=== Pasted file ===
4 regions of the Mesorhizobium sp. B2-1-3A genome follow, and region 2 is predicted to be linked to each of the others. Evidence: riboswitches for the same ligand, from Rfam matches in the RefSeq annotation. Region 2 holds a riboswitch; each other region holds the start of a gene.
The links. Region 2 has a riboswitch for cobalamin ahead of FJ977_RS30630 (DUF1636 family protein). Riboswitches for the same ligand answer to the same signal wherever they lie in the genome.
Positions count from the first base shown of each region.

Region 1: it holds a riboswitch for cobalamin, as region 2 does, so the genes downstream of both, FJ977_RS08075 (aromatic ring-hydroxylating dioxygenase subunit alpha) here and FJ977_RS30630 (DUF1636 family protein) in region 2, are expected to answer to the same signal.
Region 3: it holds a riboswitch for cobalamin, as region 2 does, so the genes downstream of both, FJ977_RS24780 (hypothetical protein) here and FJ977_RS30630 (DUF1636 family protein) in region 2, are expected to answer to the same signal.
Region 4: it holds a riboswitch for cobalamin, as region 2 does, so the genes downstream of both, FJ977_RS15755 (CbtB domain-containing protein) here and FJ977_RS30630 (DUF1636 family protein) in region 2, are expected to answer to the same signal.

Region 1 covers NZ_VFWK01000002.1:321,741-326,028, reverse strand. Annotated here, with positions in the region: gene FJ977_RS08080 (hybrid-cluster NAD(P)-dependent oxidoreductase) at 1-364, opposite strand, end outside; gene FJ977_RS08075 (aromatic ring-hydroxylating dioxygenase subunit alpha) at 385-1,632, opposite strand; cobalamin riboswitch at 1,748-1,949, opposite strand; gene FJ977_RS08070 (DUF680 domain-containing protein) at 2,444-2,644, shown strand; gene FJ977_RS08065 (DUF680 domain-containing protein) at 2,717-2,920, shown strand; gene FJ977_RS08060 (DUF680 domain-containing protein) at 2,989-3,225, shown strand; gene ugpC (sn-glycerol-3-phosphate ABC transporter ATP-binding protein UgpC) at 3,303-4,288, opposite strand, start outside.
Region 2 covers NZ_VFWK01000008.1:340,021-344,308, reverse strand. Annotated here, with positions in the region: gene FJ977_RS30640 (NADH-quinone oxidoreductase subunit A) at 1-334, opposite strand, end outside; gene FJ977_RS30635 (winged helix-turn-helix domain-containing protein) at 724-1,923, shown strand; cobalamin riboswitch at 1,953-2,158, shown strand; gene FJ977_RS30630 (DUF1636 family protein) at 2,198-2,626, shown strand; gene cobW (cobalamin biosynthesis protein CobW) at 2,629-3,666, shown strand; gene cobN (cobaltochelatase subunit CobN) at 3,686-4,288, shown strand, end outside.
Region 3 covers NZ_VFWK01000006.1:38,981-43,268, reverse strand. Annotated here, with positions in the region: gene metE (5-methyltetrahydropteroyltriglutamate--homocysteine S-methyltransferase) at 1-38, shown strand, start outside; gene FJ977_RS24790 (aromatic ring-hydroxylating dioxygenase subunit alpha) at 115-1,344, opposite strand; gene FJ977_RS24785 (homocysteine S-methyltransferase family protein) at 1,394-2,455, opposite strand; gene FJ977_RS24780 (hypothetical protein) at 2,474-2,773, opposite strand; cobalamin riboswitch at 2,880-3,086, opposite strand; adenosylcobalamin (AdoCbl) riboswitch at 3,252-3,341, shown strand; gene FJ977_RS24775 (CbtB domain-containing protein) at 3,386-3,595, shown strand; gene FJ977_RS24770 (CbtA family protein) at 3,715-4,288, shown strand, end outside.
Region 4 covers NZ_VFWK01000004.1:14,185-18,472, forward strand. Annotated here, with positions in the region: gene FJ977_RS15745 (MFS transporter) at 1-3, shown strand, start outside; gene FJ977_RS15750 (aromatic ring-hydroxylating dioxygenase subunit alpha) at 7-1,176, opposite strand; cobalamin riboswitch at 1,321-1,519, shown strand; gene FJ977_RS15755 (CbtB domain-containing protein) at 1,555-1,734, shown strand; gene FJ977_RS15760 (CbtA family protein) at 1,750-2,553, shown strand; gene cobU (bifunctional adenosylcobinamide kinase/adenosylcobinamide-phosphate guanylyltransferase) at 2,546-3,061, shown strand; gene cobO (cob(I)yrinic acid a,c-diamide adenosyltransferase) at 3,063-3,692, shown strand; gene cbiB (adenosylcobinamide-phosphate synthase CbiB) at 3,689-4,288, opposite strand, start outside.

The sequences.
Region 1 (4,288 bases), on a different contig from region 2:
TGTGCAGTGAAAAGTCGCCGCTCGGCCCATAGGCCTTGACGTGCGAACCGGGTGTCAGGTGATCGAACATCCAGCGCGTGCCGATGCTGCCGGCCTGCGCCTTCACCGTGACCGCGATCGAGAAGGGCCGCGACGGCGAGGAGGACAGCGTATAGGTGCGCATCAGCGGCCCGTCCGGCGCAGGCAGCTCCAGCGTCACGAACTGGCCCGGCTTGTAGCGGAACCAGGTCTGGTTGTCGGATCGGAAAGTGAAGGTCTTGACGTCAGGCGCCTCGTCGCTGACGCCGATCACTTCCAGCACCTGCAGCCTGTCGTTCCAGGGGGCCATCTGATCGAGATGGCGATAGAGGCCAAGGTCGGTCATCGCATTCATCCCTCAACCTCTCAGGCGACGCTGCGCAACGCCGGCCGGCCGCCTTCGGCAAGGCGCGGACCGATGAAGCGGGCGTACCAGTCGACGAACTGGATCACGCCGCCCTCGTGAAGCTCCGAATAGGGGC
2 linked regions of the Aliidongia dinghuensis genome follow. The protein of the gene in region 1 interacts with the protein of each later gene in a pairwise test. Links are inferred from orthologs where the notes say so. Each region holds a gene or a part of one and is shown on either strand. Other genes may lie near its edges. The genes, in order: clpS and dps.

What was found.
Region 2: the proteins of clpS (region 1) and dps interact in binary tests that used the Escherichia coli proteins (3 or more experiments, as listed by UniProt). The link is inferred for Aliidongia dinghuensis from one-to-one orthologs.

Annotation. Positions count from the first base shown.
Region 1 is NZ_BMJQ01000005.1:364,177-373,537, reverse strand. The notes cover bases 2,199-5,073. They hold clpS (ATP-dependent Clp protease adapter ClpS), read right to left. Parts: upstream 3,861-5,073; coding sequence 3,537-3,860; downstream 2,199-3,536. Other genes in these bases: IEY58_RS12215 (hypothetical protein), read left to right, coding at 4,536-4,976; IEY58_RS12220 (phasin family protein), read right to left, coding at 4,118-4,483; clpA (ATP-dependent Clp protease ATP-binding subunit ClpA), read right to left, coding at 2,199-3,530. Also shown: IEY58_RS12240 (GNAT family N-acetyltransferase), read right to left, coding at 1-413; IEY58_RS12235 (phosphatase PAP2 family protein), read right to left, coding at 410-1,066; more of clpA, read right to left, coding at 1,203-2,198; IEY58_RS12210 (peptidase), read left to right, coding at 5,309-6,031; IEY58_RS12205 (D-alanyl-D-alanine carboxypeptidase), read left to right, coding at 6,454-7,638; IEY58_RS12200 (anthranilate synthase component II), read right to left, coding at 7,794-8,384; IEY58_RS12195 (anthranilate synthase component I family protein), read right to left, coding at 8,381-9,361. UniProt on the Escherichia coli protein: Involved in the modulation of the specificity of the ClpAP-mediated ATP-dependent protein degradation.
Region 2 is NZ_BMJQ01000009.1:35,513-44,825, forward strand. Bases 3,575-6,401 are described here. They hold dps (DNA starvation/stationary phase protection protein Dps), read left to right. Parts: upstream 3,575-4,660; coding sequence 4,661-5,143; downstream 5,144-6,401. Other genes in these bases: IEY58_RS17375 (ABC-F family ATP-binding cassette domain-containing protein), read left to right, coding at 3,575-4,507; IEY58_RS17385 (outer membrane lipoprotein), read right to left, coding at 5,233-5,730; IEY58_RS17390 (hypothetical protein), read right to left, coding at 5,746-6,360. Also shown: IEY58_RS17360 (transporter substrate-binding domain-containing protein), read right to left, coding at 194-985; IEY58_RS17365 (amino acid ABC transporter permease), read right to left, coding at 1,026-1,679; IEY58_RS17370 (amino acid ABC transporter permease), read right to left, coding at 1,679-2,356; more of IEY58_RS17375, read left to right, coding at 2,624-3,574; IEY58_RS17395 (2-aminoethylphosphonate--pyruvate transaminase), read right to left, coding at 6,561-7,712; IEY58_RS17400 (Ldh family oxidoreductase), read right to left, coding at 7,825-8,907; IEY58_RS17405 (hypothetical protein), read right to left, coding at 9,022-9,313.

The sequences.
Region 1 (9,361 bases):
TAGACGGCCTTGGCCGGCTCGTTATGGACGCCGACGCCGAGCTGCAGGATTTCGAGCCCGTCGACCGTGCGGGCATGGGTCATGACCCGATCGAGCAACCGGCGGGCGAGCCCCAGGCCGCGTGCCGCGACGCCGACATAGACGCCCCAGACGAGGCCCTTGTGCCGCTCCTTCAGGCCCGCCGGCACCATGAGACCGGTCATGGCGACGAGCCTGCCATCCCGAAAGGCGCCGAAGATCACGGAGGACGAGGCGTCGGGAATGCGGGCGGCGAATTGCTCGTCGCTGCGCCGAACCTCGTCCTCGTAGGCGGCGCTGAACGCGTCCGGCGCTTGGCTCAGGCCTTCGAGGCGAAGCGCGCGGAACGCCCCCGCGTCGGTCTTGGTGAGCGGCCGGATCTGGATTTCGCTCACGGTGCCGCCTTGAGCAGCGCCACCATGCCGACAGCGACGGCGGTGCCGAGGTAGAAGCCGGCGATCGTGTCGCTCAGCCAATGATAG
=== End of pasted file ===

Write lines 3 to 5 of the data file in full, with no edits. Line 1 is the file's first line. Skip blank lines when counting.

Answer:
Positions count from the first base shown of each region.

Region 1: it holds a riboswitch for cobalamin, as region 2 does, so the genes downstream of both, FJ977_RS08075 (aromatic ring-hydroxylating dioxygenase subunit alpha) here and FJ977_RS30630 (DUF1636 family protein) in region 2, are expected to answer to the same signal.
Region 3: it holds a riboswitch for cobalamin, as region 2 does, so the genes downstream of both, FJ977_RS24780 (hypothetical protein) here and FJ977_RS30630 (DUF1636 family protein) in region 2, are expected to answer to the same signal.